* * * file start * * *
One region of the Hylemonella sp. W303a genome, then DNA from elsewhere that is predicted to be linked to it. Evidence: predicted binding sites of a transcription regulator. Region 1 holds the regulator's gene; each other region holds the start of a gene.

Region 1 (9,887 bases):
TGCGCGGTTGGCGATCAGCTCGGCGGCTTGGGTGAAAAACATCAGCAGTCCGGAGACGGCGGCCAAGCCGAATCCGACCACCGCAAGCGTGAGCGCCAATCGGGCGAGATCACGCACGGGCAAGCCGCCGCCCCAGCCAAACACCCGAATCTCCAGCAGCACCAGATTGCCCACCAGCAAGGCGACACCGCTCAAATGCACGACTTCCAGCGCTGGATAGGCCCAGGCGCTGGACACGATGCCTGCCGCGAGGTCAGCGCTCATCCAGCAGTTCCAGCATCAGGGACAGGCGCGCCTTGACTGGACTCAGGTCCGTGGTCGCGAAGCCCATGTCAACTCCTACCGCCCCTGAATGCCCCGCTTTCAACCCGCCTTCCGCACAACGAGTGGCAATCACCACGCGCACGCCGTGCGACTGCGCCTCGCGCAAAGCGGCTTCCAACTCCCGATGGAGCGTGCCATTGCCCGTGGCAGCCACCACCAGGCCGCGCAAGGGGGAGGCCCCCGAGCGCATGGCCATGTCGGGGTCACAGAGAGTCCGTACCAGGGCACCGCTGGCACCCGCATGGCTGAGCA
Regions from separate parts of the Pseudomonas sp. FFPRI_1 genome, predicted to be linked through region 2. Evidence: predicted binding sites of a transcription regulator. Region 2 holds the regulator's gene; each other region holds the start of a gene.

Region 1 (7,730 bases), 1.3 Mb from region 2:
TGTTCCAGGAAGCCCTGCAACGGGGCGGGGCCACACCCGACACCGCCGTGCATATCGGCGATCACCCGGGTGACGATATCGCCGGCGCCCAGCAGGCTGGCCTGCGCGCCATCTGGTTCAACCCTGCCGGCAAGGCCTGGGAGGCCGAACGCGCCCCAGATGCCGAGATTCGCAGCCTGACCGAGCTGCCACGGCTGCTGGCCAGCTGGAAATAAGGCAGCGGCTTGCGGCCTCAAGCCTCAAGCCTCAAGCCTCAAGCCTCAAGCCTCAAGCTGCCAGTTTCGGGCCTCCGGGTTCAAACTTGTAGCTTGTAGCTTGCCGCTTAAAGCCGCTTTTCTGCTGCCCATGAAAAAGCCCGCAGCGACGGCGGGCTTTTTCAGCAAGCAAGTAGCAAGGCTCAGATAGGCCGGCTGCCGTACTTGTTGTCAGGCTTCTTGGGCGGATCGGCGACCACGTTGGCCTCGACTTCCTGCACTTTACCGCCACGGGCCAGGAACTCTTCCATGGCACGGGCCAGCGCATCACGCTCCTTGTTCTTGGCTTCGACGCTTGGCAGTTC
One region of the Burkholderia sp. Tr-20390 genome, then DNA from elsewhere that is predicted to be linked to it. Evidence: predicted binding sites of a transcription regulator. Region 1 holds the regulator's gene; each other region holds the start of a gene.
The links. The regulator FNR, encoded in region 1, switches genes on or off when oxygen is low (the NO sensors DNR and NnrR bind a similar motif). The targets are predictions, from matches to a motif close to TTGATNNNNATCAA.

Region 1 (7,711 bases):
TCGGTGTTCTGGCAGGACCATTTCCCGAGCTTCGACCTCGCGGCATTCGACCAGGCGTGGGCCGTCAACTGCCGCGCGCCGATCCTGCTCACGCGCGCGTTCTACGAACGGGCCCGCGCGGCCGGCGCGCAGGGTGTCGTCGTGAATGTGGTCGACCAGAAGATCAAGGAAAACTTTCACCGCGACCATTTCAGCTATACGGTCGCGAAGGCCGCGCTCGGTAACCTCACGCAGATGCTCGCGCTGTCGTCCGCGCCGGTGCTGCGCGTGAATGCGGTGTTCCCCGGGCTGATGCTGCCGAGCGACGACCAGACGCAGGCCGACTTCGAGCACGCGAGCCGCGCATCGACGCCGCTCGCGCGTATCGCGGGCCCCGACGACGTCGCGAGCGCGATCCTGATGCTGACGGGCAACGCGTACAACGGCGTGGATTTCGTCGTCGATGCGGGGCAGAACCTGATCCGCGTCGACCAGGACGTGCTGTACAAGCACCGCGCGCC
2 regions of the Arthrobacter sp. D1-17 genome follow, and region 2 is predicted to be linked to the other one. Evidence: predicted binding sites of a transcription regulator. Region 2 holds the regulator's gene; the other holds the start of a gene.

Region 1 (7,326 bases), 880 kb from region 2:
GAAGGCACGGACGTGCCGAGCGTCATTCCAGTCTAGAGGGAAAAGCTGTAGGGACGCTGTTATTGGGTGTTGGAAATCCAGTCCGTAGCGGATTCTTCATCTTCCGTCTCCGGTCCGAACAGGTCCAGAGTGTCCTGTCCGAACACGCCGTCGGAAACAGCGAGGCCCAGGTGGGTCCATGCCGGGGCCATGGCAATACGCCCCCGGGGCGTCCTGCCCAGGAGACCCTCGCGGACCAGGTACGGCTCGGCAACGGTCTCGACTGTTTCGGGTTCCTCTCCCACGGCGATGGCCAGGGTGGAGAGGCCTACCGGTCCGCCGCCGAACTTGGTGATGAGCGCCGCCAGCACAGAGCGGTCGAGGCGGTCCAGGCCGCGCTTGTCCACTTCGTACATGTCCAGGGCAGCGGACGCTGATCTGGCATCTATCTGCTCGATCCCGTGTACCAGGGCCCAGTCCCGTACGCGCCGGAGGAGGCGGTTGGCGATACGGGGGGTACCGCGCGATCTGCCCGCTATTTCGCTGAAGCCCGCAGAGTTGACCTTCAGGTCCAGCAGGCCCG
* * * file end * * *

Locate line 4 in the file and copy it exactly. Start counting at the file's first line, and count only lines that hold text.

Regions from separate parts of the Pseudomonas sp. FFPRI_1 genome, predicted to be linked through region 2. Evidence: predicted binding sites of a transcription regulator. Region 2 holds the regulator's gene; each other region holds the start of a gene.